In the wake of the passage of the Reproductive Health Equity Act (RHEA), which codified the right to an abortion in state law, Republican county commissioners in Park and Weld Counties have introduced proclamations to make their counties “pro-life sanctuary counties” in Colorado.

Park County Commissioner Amy Mitchell, who is a co-plaintiff in the lawsuit against Secretary of State Jena Griswold originally filed by Rep. Ron Hanks (R-Cañon City), and Weld County Commissioner Lori Saine, who is currently running for U.S. Congress, have both introduced anti-abortion proclamations this month.

Mitchell’s proclamation was introduced April 5 and would have proclaimed, “the Park County Board of County Commissioners, of Park County Colorado, affirm and defend the people’s rights and liberties, which are guaranteed by the United States and Colorado Constitutions, and hereby declare this Proclamation to be a Preservation of Life Proclamation Designating Park County to be a ‘Sanctuary County’ for the Protection of Life from conception to natural death.”

It would have also proclaimed that, “Innocent human life, including life from conception, must always be protected and that Society must protect those who cannot protect themselves,” and “this Board declares that April of each year will be Pro-Life Month in Park County.”

Mitchell’s proclamation was discussed during the Park County Commissioners’ work session on April 5 and later the commissioners voted 2-1 to remove it from the agenda, thereby closing the discussion, according to a Park County spokesperson.

Saine says she introduced a “Pro-life sanctuary city” proclamation at the urging of constituents.

Saine, who introduced the “Protect Human Life at Conception” Act as a Colorado Representative in 2020, has also raised concerns about the passage of RHEA during Weld County Commissioner meetings.

“I did testify against this horrible bill when it was being put through that committee, and there’s already over 40 Bible verses describing how God knew us before we were in the womb and then again in the womb, so it’s pretty explicit,” she said in a March 14 video shared on her campaign’s Facebook page. “A government that can decide when life begins, can decide when your rights begin and end, and government is only an institute to protect the life and rights of its people. If it cannot recognize life, it cannot protect the rights of its people. I encourage this board to be a pro-life sanctuary county because I think it’s absolutely crucial to send that message to members.”

Saine says her motivation for introducing a sanctuary county proclamation was pressure from constituents. “Constituents called and said they were wanting us to do something,” she said. “They were against this bill that had passed, this 1279, because it went too far, basically codifying abortion up to the day of birth. I think a lot of people didn’t realize, until that bill was passed, that we do allow abortion up to the day of birth. It got a lot of people pretty angry and upset.”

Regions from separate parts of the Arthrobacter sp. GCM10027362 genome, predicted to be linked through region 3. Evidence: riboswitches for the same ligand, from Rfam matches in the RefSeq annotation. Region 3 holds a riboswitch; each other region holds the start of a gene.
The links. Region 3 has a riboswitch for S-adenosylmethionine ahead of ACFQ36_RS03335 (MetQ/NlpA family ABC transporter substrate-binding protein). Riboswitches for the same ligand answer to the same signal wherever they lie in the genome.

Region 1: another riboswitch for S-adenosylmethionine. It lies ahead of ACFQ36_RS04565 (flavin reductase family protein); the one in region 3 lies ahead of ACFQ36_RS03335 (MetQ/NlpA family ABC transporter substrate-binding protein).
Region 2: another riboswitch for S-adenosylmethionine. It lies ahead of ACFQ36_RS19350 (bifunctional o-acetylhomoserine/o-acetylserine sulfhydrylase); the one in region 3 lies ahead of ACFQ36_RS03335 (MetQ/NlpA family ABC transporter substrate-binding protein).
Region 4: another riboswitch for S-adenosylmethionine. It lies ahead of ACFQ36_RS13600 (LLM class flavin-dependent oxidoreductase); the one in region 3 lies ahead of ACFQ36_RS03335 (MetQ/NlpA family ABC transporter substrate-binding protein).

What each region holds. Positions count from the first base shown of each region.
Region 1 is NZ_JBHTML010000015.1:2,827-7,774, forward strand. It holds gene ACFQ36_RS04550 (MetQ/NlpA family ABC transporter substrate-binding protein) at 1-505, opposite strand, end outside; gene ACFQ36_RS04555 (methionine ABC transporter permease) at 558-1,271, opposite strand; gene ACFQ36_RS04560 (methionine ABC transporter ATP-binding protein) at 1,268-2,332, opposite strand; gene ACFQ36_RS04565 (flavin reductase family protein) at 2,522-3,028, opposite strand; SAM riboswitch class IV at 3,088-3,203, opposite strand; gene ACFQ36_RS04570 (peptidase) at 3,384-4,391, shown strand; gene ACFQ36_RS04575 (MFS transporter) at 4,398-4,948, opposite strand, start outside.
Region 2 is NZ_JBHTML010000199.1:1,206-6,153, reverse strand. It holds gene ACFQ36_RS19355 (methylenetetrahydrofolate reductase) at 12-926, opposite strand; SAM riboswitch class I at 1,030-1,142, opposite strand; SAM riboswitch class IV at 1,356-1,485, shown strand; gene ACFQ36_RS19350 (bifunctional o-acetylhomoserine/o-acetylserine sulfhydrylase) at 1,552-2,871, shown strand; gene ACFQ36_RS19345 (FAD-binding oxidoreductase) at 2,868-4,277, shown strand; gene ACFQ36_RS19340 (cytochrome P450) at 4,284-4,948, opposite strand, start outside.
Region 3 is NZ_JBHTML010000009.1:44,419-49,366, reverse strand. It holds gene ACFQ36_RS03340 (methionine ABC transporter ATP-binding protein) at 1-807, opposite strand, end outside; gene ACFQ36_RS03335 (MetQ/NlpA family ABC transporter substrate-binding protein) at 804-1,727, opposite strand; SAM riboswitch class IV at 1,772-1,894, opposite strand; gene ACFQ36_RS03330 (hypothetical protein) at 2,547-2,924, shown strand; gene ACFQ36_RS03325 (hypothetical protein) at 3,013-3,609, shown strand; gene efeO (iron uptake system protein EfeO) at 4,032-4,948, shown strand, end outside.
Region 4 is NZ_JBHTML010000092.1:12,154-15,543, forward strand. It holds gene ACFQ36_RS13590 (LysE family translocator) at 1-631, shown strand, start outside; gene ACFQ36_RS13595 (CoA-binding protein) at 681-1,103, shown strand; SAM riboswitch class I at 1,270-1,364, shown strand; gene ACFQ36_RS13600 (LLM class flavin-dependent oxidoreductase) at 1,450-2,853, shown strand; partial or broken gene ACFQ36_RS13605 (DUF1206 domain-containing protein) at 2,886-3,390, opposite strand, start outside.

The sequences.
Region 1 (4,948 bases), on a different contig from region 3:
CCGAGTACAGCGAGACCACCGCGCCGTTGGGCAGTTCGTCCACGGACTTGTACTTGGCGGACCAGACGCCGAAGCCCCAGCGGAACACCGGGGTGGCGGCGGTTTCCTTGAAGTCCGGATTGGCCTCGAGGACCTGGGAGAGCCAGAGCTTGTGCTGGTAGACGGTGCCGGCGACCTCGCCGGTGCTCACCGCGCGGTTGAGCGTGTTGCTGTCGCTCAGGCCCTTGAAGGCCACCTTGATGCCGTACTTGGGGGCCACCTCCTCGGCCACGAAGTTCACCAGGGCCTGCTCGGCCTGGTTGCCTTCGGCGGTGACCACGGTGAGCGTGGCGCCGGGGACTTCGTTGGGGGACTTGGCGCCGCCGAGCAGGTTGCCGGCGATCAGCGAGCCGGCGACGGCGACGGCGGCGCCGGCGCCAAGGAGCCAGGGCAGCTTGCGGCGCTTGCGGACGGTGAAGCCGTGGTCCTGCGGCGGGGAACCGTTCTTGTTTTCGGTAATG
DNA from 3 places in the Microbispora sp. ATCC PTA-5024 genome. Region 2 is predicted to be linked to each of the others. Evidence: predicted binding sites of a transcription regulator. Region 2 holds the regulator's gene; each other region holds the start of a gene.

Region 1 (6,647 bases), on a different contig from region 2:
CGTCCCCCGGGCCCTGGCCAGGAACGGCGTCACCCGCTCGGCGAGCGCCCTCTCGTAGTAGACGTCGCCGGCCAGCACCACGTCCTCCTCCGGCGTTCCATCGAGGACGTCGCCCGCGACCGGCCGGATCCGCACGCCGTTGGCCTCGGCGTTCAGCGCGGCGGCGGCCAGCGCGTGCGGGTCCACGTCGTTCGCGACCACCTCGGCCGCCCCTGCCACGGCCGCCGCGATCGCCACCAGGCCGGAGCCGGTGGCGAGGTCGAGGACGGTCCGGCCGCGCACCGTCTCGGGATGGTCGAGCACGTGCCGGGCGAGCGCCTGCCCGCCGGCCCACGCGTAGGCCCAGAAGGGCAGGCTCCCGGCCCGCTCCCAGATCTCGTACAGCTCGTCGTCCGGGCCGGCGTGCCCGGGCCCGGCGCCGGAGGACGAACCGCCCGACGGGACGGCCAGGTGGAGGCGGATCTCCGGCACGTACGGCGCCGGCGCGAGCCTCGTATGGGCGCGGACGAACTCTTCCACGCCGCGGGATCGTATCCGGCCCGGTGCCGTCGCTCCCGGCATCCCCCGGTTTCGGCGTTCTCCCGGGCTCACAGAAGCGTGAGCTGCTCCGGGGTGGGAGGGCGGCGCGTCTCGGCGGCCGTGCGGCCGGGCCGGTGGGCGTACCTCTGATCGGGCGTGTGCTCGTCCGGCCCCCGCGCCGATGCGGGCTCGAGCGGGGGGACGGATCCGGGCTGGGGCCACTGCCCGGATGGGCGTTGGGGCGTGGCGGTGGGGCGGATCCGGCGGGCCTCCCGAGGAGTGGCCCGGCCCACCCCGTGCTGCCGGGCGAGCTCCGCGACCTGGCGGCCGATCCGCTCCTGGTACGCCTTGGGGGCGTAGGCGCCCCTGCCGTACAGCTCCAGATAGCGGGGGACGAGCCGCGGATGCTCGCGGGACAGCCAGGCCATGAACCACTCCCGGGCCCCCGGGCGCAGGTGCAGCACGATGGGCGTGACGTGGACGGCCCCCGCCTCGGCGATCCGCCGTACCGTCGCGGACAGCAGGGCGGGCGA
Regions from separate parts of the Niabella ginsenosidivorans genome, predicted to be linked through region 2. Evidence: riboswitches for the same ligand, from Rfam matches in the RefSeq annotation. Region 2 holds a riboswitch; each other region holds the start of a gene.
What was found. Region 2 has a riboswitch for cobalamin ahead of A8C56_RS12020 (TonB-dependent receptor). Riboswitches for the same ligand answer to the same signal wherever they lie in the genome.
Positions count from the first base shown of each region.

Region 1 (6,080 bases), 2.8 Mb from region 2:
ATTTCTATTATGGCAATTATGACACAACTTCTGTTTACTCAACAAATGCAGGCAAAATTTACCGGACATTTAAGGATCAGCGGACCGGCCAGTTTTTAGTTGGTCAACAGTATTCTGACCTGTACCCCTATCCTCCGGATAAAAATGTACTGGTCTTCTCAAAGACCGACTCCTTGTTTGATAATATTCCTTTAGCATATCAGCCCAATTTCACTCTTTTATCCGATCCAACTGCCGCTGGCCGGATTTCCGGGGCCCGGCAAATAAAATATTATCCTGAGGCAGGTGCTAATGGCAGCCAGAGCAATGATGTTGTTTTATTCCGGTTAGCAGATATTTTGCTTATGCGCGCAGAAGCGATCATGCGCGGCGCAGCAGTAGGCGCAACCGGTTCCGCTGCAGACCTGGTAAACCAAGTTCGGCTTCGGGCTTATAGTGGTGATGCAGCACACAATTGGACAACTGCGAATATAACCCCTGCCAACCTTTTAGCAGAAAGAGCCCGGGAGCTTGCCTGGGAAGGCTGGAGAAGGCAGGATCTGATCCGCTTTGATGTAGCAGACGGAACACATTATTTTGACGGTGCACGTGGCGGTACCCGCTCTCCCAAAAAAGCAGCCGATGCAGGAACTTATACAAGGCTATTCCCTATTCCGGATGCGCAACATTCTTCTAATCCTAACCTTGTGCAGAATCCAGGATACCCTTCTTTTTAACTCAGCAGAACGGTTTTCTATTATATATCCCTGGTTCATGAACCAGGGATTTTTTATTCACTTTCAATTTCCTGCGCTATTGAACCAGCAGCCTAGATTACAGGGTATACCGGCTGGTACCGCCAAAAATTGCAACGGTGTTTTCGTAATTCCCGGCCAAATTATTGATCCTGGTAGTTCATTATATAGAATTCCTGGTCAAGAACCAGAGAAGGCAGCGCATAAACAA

Colorado voters have consistently voted down statewide ballot initiatives to ban or criminalize abortion since 2008, and this year lawmakers defeated three separate bills to restrict abortion access.

Saine claims RHEA was passed to prevent counties like Weld from taking action against abortion access.

“[Roe v. Wade] is an opinion,” she said. “I don’t think it was constitutional when it was passed, so I’m thinking that again this law, 1279, that was just passed was in anticipation that [Roe v. Wade is] going to be overturned. I think their legislation was to prevent sanctuary counties and cities.”

The Weld County proclamation, listed as “Expression of Opposition to Prohibitions Established in Colorado’s ‘Reproduction Health Equity Act’ Against the Promulgation and Enforcement of Local Government Zoning and Building Code Regulations that Protect the Health, Safety, and Welfare of Weld County Citizens” on the agenda, was also voted down during the April 20 Weld County Commissioners’ meeting.

County proclamations are not legally binding and would not circumvent state law, but Saine says they would send a message. “Weld County has a history of passing proclamations or resolutions that address an overreach by state government on a law or unfunded mandates or just a cultural or moral issue that a state official has breached, so to speak,” she said.

In 2021, Weld County Commissioners passed proclamations naming March 20 “Meat-IN” Day, in response to Governor Jared Polis’ “MeatOut” Day, and naming Weld County a “Second Amendment Sanctuary County.”

Saine’s pro-life sanctuary county proclamation did not pass, but she is undaunted.

“We’ll see if we can get it on the agenda pretty soon,” she said. “People are pretty invested in this topic, so I think we’re going to bring it back up.”